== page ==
Contributed by Dengue on from the download-a-snapshot-today dept.
How to create a problem report
Always provide as much information as possible. Try to pin-point the exact problem. Never give vague instructions, or detail vague problems like "it crashes or "I get strange interrupt issues on this one box that I built." Talk to others on IRC or some other forum to confirm that it is new, repeatable, etc. and make sure it is not a local problem.
Please don't start fixing problems that require significant work until you are sure you understand them, especially during our release periods when we must not change major sections of code. If you are going to write significant amounts of code, check various forums to make sure that someone else is not working on the problem (saving duplication of effort).
The following items should be contained in every bug report:
- The exact sequence of steps from startup necessary to reproduce the problem. This should be self-contained; it is not enough to send in a bare command without the arguments and other data you supplied to it. If a bug requires a particular sequence of events, please list those. You are encouraged to minimize the size of your example, but this is not absolutely necessary. If the bug is reproducible, we'll find it either way.
- The output you got. Please do not say that it "didn't work" or "failed". If there is an error message, show it, even if you don't understand it. If OpenBSD panics with a particular error, say which. If nothing at all happens, say so. Even if the result of your test case is a program crash or otherwise obvious it might not happen in our testing. The easiest thing is to copy the output from the terminal, if possible. Note: In case of fatal errors, the error message provided might not contain all the information available. In that case, also look at the output in the system log files, such as those stored in /var/log. Also, if you are dealing with an application that has its own log files, such as httpd, check for errors where it keeps its logs (in the case of httpd, this is /var/www/logs).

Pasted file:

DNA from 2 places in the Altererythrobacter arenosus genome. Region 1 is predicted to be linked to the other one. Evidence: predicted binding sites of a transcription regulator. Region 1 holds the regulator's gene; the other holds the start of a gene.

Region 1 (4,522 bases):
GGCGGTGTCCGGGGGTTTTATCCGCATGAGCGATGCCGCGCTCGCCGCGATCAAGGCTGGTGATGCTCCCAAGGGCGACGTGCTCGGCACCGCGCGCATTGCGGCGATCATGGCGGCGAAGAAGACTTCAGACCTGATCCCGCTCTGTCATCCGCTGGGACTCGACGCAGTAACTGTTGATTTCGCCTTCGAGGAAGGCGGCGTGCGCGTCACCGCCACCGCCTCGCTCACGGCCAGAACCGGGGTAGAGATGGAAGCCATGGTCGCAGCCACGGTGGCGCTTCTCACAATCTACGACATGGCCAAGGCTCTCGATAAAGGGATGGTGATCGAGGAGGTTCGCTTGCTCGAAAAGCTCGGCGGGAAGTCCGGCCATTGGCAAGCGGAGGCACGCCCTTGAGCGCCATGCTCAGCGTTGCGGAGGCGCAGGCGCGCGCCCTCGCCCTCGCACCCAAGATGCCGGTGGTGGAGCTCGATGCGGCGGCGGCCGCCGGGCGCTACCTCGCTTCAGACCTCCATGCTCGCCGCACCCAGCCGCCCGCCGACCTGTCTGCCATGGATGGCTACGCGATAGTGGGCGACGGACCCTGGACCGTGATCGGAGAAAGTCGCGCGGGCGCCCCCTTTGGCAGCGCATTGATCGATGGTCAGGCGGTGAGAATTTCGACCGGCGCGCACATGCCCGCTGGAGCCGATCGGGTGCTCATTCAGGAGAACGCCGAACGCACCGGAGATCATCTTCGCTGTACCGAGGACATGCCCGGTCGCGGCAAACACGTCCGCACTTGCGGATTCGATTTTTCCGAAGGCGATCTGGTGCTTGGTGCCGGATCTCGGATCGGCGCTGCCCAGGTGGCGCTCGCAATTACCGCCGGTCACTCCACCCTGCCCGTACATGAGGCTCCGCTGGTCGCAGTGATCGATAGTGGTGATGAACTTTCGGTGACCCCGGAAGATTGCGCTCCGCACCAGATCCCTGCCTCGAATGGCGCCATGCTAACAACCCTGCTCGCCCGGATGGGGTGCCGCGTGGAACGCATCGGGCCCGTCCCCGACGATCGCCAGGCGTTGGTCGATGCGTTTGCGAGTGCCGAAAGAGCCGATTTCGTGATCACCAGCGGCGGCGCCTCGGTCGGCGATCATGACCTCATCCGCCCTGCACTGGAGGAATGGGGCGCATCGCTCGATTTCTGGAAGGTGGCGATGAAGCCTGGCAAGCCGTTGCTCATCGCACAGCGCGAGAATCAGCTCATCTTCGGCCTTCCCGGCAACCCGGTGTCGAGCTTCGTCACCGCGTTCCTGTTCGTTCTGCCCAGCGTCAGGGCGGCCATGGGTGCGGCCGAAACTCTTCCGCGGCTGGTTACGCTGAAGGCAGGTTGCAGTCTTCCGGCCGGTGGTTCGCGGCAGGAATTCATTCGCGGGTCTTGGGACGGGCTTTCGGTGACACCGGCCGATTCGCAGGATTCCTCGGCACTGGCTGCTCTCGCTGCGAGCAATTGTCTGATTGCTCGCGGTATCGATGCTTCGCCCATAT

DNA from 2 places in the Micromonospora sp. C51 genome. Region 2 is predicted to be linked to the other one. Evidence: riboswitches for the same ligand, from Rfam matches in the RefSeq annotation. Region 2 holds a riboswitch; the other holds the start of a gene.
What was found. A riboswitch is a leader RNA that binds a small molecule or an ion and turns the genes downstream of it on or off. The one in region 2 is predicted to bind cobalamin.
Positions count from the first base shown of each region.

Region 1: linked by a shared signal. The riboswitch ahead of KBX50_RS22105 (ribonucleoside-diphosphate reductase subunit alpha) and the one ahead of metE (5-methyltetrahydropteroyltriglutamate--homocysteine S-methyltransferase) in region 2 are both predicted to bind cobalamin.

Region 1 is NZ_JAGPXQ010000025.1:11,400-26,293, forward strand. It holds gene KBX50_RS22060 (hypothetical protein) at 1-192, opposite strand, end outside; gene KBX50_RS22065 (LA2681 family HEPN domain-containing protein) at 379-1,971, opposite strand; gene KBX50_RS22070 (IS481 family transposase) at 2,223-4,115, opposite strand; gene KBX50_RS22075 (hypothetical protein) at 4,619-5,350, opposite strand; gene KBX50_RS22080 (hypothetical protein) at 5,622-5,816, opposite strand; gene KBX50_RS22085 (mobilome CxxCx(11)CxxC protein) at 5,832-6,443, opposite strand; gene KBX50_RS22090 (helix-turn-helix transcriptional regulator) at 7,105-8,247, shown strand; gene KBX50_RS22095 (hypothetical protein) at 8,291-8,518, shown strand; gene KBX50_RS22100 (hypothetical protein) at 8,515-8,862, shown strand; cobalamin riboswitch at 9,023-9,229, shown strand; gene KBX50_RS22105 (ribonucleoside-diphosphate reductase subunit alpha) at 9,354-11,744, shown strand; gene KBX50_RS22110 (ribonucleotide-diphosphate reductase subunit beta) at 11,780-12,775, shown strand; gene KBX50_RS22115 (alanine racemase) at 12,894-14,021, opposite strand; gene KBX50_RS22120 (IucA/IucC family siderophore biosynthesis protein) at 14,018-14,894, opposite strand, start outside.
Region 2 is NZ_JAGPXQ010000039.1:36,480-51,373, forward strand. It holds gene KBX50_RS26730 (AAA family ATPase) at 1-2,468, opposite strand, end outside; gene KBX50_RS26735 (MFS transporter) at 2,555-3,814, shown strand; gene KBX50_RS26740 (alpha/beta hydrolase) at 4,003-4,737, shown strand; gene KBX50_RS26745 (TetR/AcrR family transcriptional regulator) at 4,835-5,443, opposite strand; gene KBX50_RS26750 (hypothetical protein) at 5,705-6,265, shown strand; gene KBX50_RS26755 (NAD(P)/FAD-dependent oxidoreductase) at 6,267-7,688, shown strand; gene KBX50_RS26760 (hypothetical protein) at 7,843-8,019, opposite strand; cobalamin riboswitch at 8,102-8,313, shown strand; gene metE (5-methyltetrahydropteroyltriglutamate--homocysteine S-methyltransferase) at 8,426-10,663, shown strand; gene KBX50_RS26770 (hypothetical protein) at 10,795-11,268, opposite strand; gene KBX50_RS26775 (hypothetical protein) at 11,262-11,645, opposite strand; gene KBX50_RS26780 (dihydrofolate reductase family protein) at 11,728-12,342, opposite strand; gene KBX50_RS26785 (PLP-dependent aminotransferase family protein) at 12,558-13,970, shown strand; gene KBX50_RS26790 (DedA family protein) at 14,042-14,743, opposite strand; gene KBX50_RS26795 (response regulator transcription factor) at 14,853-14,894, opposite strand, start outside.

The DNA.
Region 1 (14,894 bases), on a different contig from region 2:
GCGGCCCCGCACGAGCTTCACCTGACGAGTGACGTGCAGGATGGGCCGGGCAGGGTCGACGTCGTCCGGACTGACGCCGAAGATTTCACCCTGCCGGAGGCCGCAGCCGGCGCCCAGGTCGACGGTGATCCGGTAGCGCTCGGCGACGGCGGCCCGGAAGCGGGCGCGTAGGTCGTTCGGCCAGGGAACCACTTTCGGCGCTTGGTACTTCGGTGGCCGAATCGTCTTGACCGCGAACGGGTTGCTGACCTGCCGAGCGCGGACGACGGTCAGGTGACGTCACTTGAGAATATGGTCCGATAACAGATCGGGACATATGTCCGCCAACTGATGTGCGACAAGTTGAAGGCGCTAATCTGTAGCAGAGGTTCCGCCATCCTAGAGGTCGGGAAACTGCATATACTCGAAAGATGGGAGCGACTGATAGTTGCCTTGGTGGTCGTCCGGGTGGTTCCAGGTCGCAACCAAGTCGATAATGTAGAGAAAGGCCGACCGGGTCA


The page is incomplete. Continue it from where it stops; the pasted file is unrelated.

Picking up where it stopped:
- The OpenBSD kernel output. You can get this with the dmesg command, but it is possible that your dmesg output does not contain all the information that is captured in /var/run/dmesg.boot. If this is the case, include information from both. Please include this in all bug reports.
- If you run third-party software which has to do with your bug, say so, including any subversion that software may have. If you are talking about a CVS or FTP snapshot, mention that, including its date and time.
- A traceback from your kernel panic. If your kernel panic'ed, and you are at a ddb> prompt where you can type traceback, then please do so. Submit the traceback output in your bug report. This is essential whenever possible.
Do not be afraid if your bug report becomes rather lengthy. That is a fact of life. It's better to report everything the first time than us having to squeeze the facts out of you. On the other hand, if your input files are huge, it is fair to ask first whether somebody is interested in looking into it.
Finally, when writing a bug report, please choose non-confusing terminology.
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